Just this year, actually, we also moved forward with making sure that all information with respect to the risks associated with opioids are also given to patients. In the past, when a prescription of opioids was given to patients, there was really no information with respect to the harms associated and actually the risk of addictions, and—


    Are those guidelines audited? You have guidelines for how and when a doctor should prescribe something. Who audits that to make sure they're complying with them? Are doctors complying with them? I still hear stories from people coming into my office about widely prescribed opioids, Tylenol 3s and everything else.
     We certainly recognize that the practice of medicine is the one that oversees those guidelines, and—
    Mr. Ben Lobb: I know that.
    Hon. Ginette Petitpas Taylor: Pardon me?
    Sorry; I said that I know that. We know that. I'm just saying that as the Minister of Health, what can you do to change this?
    Once again, the oversight is done by the practice of medicine, and that is the work that they do.
    With respect to the guidelines that we've put in place, we've certainly seen some significant improvements in that area.
    I'm going to share a story with you. This year I went to do an interview at one of the TV stations here, and the lady who was getting me ready for my interview asked me who I was. I explained to her that I was the health minister. She indicated to me that she was on opioids, and as a result of the prescription guidelines, her doctor had weaned her off of the medication she was on. As a result, she was really struggling, because she is a chronic pain survivor.
    I think we have to keep in mind that these guidelines are put in place in order to ensure that medicine is practised effectively. However, it's going to be the overseeing bodies that do the oversight.
    Understood, yes.
    I would be remiss if I didn't ask about the food guide and the issues around the agriculture community being very offended with some of the proposals for the food guide and the changes to it.
    Do you have any comments on that, whether it be dairy, beef, etc.?
    Well, first and foremost, I am very excited that our new food guide is going to be launched in the new year—
    I know you are excited; I don't think the agriculture sector is excited.
    Well, with respect to the food guide, updating Canada's food guide has been a priority of ours. We recognize that the food guide as it is right now doesn't meet the needs of all Canadians. We live in a very multicultural country, and the food guide as it is really doesn't meet all of their needs. That's why they were updating it.
    With respect to Canada's food guide, in no way are we telling people what to eat or what not to eat, but—
    Aren't you in a way, though, Minister?
    I'm sorry for interjecting here, but aren't you, in a way, by—
    Mr. Lobb, your time is up.
    Thank you.
    I am going to go to Mr. Davies, because Mr. Davies was shortchanged the last time that the minister was here. I'm going to ask Mr. Davies to go next.
    Thank you, Mr. Chair.
    Minister, unfortunately, we know that opioid deaths have gone up in Canada in every year of your government so far. Hopefully that's not the case this year, but it's been the case.
    You mentioned that stigma is a significant reason for people not getting the treatment they need, and no doubt stigma is an issue that needs to be dealt with. However, the evidence that we've heard at this committee, whether it was through our opioid study or pharmacare or any other one, is that there is a profound lack of access in this country to timely, affordable, appropriate treatment.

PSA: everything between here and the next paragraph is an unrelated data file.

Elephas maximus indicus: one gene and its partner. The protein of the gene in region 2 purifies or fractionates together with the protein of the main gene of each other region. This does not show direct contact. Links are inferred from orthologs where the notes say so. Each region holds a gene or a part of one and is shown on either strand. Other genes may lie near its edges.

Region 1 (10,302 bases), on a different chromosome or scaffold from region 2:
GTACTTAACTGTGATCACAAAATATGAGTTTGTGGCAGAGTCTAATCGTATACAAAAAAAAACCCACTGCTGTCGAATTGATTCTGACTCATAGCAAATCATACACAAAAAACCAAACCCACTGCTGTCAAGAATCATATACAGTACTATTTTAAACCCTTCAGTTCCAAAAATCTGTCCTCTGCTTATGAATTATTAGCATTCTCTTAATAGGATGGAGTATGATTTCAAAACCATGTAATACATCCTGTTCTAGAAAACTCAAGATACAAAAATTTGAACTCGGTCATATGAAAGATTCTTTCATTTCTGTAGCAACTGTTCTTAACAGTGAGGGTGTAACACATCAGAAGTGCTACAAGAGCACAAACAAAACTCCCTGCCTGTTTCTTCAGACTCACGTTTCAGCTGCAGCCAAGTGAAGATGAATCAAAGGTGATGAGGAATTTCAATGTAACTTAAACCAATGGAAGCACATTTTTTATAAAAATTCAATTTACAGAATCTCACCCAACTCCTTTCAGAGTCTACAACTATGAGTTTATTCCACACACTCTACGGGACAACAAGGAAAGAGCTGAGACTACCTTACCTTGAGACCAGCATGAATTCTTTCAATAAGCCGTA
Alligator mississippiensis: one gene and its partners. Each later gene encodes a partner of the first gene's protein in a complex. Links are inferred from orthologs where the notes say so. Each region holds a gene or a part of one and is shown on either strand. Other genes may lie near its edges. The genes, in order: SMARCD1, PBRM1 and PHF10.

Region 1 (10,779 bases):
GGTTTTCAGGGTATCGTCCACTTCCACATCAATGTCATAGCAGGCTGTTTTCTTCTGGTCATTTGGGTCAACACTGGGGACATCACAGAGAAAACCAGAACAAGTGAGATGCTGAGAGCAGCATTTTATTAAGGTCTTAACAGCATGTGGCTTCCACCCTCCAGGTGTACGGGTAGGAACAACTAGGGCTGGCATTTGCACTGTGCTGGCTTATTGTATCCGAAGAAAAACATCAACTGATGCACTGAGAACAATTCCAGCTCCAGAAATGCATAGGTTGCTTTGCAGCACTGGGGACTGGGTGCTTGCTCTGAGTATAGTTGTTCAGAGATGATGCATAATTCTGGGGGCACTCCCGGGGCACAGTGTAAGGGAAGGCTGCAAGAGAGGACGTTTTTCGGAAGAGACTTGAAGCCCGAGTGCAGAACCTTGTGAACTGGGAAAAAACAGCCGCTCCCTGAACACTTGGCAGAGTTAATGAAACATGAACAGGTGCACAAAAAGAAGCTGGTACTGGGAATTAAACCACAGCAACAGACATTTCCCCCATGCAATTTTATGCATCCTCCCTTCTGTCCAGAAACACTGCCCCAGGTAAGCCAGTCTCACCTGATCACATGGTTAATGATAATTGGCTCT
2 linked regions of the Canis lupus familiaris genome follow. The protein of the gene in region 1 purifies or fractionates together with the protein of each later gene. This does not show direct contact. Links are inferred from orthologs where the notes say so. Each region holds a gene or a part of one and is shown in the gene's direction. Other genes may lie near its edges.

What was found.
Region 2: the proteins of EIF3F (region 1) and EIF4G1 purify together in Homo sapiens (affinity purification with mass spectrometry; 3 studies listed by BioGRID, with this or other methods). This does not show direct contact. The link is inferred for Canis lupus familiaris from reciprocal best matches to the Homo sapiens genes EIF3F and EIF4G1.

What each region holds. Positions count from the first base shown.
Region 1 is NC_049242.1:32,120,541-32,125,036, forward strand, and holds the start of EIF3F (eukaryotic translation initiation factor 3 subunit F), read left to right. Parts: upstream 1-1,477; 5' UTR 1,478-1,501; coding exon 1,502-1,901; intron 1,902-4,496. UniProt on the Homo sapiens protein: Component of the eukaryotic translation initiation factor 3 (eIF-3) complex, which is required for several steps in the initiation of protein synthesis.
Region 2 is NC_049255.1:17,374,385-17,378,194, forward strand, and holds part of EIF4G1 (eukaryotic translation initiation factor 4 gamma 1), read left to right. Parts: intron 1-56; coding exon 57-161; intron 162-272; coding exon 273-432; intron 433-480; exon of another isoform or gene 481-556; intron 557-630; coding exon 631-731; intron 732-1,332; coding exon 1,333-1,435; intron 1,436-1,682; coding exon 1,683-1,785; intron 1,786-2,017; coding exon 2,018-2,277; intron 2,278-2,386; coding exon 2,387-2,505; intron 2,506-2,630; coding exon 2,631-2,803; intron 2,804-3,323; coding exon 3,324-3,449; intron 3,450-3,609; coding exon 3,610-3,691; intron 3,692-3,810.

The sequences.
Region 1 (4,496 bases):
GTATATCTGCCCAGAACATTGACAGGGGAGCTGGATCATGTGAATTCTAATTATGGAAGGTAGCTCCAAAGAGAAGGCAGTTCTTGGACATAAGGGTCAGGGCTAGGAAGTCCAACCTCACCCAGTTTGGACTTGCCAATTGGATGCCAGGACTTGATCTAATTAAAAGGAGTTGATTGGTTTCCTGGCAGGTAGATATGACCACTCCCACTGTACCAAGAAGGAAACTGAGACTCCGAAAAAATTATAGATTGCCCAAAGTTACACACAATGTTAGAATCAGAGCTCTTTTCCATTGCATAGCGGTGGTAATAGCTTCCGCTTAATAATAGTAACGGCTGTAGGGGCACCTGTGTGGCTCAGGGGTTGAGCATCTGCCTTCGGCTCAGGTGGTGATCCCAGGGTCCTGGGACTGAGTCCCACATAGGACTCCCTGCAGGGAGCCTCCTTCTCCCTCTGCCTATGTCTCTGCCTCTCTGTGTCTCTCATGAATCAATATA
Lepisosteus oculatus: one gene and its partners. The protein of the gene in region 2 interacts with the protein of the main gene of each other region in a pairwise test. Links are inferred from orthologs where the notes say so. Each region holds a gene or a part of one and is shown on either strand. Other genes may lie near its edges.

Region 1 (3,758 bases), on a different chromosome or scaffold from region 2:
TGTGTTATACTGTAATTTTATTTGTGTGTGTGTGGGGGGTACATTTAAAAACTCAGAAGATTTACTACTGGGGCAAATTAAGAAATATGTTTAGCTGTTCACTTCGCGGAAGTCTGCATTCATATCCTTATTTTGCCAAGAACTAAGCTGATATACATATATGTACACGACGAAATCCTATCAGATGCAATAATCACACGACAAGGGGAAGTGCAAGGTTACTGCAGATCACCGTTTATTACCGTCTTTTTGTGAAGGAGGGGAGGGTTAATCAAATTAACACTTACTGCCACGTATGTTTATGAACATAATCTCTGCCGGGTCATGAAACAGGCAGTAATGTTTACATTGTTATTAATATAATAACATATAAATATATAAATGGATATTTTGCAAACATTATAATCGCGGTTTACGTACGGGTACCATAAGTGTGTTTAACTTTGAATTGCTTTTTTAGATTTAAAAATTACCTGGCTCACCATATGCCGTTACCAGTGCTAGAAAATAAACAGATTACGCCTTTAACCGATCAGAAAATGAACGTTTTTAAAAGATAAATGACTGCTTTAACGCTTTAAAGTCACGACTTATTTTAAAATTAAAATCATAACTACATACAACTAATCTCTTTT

We heard testimony just this week from an Ontario treatment centre that deals with children, 13-year-olds to 18-year-olds, that their wait-list is over 12 months. We heard this stark testimony that when someone is ready to get treatment, you must get them into treatment immediately. You can't even wait a day or you're risking a death sentence.
    Now, you've mentioned $150 million, which I applaud the government for, but if you divide that by 13 provinces and territories, it works out to about $12 million per province or territory if you distribute it equally.
    There seems to be a consensus among people in the addictions field that we need to rapidly expand and significantly increase new dollars for treatment if we're really going to start tackling this crisis.
     Do you agree with that?
    I certainly agree that treatment is needed. When people want to get the help they need, they certainly want to get the treatment in a timely fashion.
    With respect to the initial investment that we've made this year of $150 million, it is to provide additional services in support to provinces and territories.
    We also have to look at the $6 billion that we've invested in mental health services as well. We can't forget that the bilateral agreement has been signed and those moneys also address the issue of mental health and substance use issues.
    Our government will continue to work with provinces and territories, as we recognize that treatment is an area where more needs to be done. We also have to recognize and make sure that people can receive the treatment they need when they need it.
    We have to reach the clients where they're at. Sometimes we feel it's a—


    Of course.
    It may be a treatment model, but for some individuals it could be an overdose prevention site. We need to make sure that we reach the clients where they're at.
    That's good to hear, and I would encourage as much money as possible going into treatment.